After listening to principals, teachers and site council members, Superintendent Rick Doll has compiled a list of priorities for budget-challenged programs, services and personnel that should be part of basic elementary education in the Lawrence school district.
Topping the list:
- Full-day kindergarten in all schools.
- Full-time principals.
- Small class sizes.
- Full-time nursing, counseling and mental health services.
- Reading and math specialists.
- Before- and after-school programs.
“Obviously, these take dollars,” Doll said.
Where to find such dollars continues to be a focus for the district, as the Lawrence school board awaits direction from two sources: budget restrictions from the upcoming session of the Kansas Legislature and recommendations from a volunteer advisory group assigned to develop a plan for closing either two or three elementaries through consolidation within the next two years.
Members of the Central and East Lawrence Elementary School Consolidation Working Group have five more meetings scheduled before their end-of-January deadline.
The district continues to face declining revenues. The state has cut per-pupil payments to districts in each of the past four years — with the current level of $3,780 being the lowest since 2000 — and more reductions are feared to be on the way.
“It hasn’t been good the last several years,” said Lois Orth-Lopes, a teacher at Cordley School, past president of the Lawrence Education Association and current member of the working group. “We’re making things work, but our class sizes are growing. Our services and other support people are going down. It gets tighter and tighter every year.”
School board members who formed the working group — as recommended by another advisory group, the Lawrence Elementary School Facility Vision Task Force — did so with the idea that saving money by reducing the number of smaller schools in the district could free up additional revenues for essential services for all students.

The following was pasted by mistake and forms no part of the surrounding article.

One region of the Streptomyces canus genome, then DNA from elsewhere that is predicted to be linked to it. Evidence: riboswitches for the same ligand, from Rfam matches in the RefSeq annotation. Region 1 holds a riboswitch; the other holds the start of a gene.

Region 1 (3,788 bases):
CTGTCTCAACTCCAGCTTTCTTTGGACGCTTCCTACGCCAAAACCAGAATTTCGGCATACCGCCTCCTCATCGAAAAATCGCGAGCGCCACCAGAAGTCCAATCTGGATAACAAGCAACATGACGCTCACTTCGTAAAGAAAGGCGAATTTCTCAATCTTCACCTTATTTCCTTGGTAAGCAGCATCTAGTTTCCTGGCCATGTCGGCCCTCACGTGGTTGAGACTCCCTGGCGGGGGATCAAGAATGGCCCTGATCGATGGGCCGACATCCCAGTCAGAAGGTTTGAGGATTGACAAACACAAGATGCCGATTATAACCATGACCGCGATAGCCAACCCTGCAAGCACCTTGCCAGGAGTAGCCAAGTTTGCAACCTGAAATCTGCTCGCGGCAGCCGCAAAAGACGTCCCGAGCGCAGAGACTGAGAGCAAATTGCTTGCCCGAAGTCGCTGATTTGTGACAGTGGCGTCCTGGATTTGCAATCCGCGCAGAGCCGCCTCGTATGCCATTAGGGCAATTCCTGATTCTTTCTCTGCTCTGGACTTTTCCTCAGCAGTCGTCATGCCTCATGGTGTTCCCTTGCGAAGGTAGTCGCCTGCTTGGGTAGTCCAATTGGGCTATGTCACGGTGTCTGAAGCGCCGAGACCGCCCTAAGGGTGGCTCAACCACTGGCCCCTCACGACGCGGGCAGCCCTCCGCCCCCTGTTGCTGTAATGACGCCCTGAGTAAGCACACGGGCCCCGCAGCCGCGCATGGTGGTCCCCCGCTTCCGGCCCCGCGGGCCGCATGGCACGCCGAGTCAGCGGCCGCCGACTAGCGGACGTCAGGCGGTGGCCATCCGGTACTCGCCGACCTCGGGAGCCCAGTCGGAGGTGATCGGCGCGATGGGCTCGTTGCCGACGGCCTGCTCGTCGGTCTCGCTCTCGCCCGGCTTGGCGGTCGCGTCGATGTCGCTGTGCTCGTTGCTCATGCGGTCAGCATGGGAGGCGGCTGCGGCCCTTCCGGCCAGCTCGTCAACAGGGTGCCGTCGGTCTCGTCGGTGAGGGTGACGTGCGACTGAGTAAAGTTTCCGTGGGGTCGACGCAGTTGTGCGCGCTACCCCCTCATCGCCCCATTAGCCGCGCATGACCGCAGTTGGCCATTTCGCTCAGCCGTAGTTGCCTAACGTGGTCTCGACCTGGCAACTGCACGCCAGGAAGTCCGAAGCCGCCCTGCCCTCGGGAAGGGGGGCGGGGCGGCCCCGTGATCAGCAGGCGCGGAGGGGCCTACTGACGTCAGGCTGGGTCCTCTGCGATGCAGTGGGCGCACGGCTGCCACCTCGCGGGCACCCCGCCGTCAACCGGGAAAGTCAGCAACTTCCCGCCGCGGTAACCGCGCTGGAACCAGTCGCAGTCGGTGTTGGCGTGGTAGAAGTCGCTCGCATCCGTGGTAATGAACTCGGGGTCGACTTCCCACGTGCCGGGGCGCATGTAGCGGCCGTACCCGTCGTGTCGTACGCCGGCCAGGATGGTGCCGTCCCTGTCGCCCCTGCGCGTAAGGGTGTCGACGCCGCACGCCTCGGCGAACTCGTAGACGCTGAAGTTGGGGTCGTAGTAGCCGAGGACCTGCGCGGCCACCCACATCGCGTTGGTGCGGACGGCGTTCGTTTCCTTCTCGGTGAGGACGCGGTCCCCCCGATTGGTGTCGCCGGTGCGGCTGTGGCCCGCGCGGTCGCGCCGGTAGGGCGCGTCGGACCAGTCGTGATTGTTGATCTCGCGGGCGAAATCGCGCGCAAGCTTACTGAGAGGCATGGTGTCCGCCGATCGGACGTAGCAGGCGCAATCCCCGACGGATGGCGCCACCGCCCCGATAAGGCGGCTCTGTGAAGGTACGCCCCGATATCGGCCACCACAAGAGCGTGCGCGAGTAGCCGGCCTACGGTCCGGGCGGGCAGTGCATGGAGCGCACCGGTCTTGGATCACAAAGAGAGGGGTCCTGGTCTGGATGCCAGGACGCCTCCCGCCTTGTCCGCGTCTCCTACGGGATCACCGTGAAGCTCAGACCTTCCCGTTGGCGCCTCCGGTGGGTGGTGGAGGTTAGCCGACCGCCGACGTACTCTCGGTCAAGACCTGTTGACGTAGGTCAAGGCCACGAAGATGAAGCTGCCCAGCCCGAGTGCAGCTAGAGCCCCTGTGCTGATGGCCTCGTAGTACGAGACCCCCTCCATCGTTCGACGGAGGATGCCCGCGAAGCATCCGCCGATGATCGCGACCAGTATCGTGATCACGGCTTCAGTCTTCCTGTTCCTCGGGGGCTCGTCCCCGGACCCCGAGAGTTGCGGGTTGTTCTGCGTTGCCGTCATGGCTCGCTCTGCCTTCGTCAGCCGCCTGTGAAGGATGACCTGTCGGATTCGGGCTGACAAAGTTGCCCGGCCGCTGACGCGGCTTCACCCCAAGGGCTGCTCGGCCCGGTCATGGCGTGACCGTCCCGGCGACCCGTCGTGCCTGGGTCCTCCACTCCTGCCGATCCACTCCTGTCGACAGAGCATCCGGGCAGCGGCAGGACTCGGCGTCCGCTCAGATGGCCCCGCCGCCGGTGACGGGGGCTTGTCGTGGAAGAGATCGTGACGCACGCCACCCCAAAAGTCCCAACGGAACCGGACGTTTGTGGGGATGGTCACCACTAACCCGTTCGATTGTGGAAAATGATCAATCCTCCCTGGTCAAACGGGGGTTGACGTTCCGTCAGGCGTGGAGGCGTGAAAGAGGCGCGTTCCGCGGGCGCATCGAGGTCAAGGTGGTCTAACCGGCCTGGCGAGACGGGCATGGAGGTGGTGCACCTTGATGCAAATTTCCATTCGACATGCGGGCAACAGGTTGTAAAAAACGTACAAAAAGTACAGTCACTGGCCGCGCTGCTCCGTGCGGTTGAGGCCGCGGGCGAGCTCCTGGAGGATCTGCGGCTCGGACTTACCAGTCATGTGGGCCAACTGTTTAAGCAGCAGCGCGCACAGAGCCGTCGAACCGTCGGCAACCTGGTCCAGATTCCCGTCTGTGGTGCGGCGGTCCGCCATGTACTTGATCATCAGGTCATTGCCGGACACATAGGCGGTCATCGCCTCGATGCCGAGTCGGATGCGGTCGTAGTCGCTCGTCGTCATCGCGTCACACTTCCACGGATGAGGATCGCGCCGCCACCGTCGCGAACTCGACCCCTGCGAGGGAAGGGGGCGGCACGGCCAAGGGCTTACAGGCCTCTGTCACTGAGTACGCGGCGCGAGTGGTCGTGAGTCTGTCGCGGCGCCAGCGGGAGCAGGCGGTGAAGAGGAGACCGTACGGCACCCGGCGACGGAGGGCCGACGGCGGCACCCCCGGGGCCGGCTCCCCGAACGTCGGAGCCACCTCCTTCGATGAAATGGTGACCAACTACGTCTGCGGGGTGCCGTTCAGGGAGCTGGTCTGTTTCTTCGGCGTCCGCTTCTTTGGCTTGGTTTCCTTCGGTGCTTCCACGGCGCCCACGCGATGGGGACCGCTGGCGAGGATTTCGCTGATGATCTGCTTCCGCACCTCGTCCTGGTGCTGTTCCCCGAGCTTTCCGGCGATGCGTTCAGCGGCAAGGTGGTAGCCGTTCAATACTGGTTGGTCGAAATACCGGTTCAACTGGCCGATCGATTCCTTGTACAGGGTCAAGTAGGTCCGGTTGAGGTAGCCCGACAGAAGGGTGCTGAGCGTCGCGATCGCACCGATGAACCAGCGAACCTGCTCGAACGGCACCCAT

Enter the priority list.
Doll has gathered recommendations for “essential services” from principals at all 14 schools. The principals had consulted with teachers and members of site councils at their school, to see what programs would be considered most effective in “closing achievement gaps” between different sets of students and improving “achievement for all,” Doll said.
While such services should be universal in the district’s elementary schools, Doll said, budgetary and operational challenges have held some back.
Broken Arrow and Wakarusa Valley schools shared a principal last year, for example. Some schools don’t have full-time nursing services, nor full-time professionals dealing in counseling and mental health. Reading and math specialist positions have been cut.
Four schools — Deerfield, Langston Hughes, Sunset Hill and Quail Run — still lack full-day kindergarten, a program financed elsewhere using revenues set aside for providing programs and services targeted for students considered “at risk,” a standing based on economic status.
For this academic year, the district added full-day kindergarten at two schools — Broken Arrow and Sunflower — using some of the money saved by closing Wakarusa Valley School at the end of the 2010-11 school year.
The priorities list indicates fundamental needs for all schools, Doll said. That’s regardless of a building’s size, enrollment or students’ economic standing.